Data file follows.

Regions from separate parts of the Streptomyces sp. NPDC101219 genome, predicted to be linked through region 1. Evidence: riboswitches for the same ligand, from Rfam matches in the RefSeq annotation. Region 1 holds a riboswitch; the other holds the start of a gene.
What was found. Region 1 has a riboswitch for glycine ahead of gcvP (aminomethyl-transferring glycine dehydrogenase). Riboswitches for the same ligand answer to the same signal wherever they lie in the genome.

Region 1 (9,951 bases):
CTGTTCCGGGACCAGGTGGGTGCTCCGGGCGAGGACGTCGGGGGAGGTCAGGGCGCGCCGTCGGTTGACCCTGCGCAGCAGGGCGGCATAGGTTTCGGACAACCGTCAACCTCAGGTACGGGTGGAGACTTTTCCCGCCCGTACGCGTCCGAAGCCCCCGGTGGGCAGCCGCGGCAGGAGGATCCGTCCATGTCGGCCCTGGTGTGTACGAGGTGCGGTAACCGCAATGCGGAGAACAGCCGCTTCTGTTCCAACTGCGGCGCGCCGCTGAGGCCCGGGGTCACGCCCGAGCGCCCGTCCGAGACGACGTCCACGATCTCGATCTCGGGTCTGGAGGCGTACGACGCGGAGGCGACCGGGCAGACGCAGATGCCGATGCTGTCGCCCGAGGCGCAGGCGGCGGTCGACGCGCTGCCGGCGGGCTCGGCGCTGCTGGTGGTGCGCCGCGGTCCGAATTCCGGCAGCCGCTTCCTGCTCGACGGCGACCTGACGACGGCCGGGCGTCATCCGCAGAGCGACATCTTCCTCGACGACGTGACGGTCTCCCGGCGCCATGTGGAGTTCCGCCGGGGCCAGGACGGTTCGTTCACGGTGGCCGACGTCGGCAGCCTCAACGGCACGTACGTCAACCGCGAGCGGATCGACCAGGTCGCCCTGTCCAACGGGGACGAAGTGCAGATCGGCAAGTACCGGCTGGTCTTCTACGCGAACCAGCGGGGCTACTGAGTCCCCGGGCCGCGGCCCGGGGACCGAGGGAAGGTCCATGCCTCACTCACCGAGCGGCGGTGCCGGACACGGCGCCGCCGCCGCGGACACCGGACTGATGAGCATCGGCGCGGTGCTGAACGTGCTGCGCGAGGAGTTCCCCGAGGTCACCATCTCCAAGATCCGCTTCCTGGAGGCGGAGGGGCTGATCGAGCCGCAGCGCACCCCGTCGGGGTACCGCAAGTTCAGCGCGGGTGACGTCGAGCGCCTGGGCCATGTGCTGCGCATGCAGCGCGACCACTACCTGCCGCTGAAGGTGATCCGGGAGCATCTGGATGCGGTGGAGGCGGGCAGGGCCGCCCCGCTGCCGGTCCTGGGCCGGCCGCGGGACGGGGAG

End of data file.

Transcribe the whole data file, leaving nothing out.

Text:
Regions from separate parts of the Streptomyces sp. NPDC101219 genome, predicted to be linked through region 1. Evidence: riboswitches for the same ligand, from Rfam matches in the RefSeq annotation. Region 1 holds a riboswitch; the other holds the start of a gene.
What was found. Region 1 has a riboswitch for glycine ahead of gcvP (aminomethyl-transferring glycine dehydrogenase). Riboswitches for the same ligand answer to the same signal wherever they lie in the genome.

Region 1 (9,951 bases):
CTGTTCCGGGACCAGGTGGGTGCTCCGGGCGAGGACGTCGGGGGAGGTCAGGGCGCGCCGTCGGTTGACCCTGCGCAGCAGGGCGGCATAGGTTTCGGACAACCGTCAACCTCAGGTACGGGTGGAGACTTTTCCCGCCCGTACGCGTCCGAAGCCCCCGGTGGGCAGCCGCGGCAGGAGGATCCGTCCATGTCGGCCCTGGTGTGTACGAGGTGCGGTAACCGCAATGCGGAGAACAGCCGCTTCTGTTCCAACTGCGGCGCGCCGCTGAGGCCCGGGGTCACGCCCGAGCGCCCGTCCGAGACGACGTCCACGATCTCGATCTCGGGTCTGGAGGCGTACGACGCGGAGGCGACCGGGCAGACGCAGATGCCGATGCTGTCGCCCGAGGCGCAGGCGGCGGTCGACGCGCTGCCGGCGGGCTCGGCGCTGCTGGTGGTGCGCCGCGGTCCGAATTCCGGCAGCCGCTTCCTGCTCGACGGCGACCTGACGACGGCCGGGCGTCATCCGCAGAGCGACATCTTCCTCGACGACGTGACGGTCTCCCGGCGCCATGTGGAGTTCCGCCGGGGCCAGGACGGTTCGTTCACGGTGGCCGACGTCGGCAGCCTCAACGGCACGTACGTCAACCGCGAGCGGATCGACCAGGTCGCCCTGTCCAACGGGGACGAAGTGCAGATCGGCAAGTACCGGCTGGTCTTCTACGCGAACCAGCGGGGCTACTGAGTCCCCGGGCCGCGGCCCGGGGACCGAGGGAAGGTCCATGCCTCACTCACCGAGCGGCGGTGCCGGACACGGCGCCGCCGCCGCGGACACCGGACTGATGAGCATCGGCGCGGTGCTGAACGTGCTGCGCGAGGAGTTCCCCGAGGTCACCATCTCCAAGATCCGCTTCCTGGAGGCGGAGGGGCTGATCGAGCCGCAGCGCACCCCGTCGGGGTACCGCAAGTTCAGCGCGGGTGACGTCGAGCGCCTGGGCCATGTGCTGCGCATGCAGCGCGACCACTACCTGCCGCTGAAGGTGATCCGGGAGCATCTGGATGCGGTGGAGGCGGGCAGGGCCGCCCCGCTGCCGGTCCTGGGCCGGCCGCGGGACGGGGAG